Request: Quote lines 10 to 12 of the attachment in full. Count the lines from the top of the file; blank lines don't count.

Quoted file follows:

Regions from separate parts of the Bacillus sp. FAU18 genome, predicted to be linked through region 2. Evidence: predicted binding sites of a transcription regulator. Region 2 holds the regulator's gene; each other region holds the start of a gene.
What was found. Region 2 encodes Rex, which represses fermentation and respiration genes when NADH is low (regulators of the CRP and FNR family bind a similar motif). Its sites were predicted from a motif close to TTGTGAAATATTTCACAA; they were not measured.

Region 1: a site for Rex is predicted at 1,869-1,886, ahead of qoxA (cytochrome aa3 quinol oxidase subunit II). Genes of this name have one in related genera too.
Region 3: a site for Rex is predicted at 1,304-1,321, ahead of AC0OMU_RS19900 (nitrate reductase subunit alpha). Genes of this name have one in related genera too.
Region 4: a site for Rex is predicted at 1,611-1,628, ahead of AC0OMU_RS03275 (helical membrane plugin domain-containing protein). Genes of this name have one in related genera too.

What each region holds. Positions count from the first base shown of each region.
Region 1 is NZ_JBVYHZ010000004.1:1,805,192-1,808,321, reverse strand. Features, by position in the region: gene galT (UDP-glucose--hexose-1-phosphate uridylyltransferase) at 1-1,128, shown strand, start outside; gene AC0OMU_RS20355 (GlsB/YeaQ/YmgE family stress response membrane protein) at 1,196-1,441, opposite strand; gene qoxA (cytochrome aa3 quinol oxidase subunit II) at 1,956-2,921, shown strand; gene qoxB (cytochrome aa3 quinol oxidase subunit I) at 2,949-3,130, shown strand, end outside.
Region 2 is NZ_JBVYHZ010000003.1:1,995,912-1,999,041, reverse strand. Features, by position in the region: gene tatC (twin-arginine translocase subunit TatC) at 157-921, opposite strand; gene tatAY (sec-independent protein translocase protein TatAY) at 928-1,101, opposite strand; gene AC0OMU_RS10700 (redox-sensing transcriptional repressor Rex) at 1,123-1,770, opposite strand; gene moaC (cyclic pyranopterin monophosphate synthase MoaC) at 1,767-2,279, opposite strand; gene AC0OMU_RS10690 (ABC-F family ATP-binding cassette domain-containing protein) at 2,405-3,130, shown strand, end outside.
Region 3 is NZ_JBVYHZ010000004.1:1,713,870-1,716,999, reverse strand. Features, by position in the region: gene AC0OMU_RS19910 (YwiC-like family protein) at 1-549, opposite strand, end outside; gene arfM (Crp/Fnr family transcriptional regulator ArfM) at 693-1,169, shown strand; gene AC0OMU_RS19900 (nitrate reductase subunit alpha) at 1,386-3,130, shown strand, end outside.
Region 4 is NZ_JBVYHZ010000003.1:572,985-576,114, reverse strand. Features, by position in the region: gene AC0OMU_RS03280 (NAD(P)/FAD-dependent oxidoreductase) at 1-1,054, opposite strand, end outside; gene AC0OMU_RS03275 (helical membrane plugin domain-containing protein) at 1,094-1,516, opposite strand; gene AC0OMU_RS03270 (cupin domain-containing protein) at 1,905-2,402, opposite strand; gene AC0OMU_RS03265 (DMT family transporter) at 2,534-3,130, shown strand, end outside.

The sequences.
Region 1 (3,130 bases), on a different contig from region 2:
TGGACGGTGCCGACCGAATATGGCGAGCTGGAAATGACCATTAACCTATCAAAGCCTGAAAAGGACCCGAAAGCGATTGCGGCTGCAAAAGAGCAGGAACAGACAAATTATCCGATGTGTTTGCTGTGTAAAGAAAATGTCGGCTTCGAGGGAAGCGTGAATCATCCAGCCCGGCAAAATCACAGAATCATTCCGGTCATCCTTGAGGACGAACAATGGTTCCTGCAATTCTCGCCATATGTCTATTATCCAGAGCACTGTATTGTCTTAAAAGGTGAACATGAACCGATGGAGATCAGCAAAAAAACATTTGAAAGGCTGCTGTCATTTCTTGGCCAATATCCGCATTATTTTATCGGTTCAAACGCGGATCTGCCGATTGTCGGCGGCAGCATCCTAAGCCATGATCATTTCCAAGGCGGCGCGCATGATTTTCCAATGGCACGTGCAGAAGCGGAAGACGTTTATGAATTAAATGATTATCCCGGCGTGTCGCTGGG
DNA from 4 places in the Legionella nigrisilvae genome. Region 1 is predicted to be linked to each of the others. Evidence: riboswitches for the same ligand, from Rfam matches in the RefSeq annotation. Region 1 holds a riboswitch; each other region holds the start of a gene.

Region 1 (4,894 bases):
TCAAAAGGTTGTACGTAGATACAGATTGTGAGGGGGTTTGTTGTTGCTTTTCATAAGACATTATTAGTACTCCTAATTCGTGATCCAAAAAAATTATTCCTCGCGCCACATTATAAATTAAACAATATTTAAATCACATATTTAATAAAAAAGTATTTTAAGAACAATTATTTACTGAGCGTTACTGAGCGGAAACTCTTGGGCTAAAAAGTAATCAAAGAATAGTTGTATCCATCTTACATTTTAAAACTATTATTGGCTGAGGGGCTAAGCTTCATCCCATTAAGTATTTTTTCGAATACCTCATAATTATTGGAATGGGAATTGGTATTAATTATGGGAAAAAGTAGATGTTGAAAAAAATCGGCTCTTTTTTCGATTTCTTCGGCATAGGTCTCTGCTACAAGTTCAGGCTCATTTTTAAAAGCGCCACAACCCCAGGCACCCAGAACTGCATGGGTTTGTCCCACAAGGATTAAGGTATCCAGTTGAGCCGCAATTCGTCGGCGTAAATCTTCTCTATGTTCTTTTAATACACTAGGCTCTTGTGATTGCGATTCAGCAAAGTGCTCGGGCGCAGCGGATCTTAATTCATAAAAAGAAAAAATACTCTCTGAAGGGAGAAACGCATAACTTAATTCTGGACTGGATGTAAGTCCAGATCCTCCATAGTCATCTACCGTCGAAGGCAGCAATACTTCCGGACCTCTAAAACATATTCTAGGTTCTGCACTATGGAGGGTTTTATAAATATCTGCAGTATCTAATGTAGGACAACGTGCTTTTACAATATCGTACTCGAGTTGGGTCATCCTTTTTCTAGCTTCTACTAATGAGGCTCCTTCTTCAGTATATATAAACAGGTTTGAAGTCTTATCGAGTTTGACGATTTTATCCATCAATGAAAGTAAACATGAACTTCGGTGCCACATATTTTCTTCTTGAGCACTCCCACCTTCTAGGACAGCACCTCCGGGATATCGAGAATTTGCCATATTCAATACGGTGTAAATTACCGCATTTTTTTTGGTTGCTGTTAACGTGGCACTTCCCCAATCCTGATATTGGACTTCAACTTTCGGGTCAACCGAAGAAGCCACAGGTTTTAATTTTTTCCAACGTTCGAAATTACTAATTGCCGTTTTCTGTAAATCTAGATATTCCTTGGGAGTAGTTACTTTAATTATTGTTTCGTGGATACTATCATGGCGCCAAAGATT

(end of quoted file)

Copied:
Region 4 is NZ_JBVYHZ010000003.1:572,985-576,114, reverse strand. Features, by position in the region: gene AC0OMU_RS03280 (NAD(P)/FAD-dependent oxidoreductase) at 1-1,054, opposite strand, end outside; gene AC0OMU_RS03275 (helical membrane plugin domain-containing protein) at 1,094-1,516, opposite strand; gene AC0OMU_RS03270 (cupin domain-containing protein) at 1,905-2,402, opposite strand; gene AC0OMU_RS03265 (DMT family transporter) at 2,534-3,130, shown strand, end outside.

The sequences.
Region 1 (3,130 bases), on a different contig from region 2: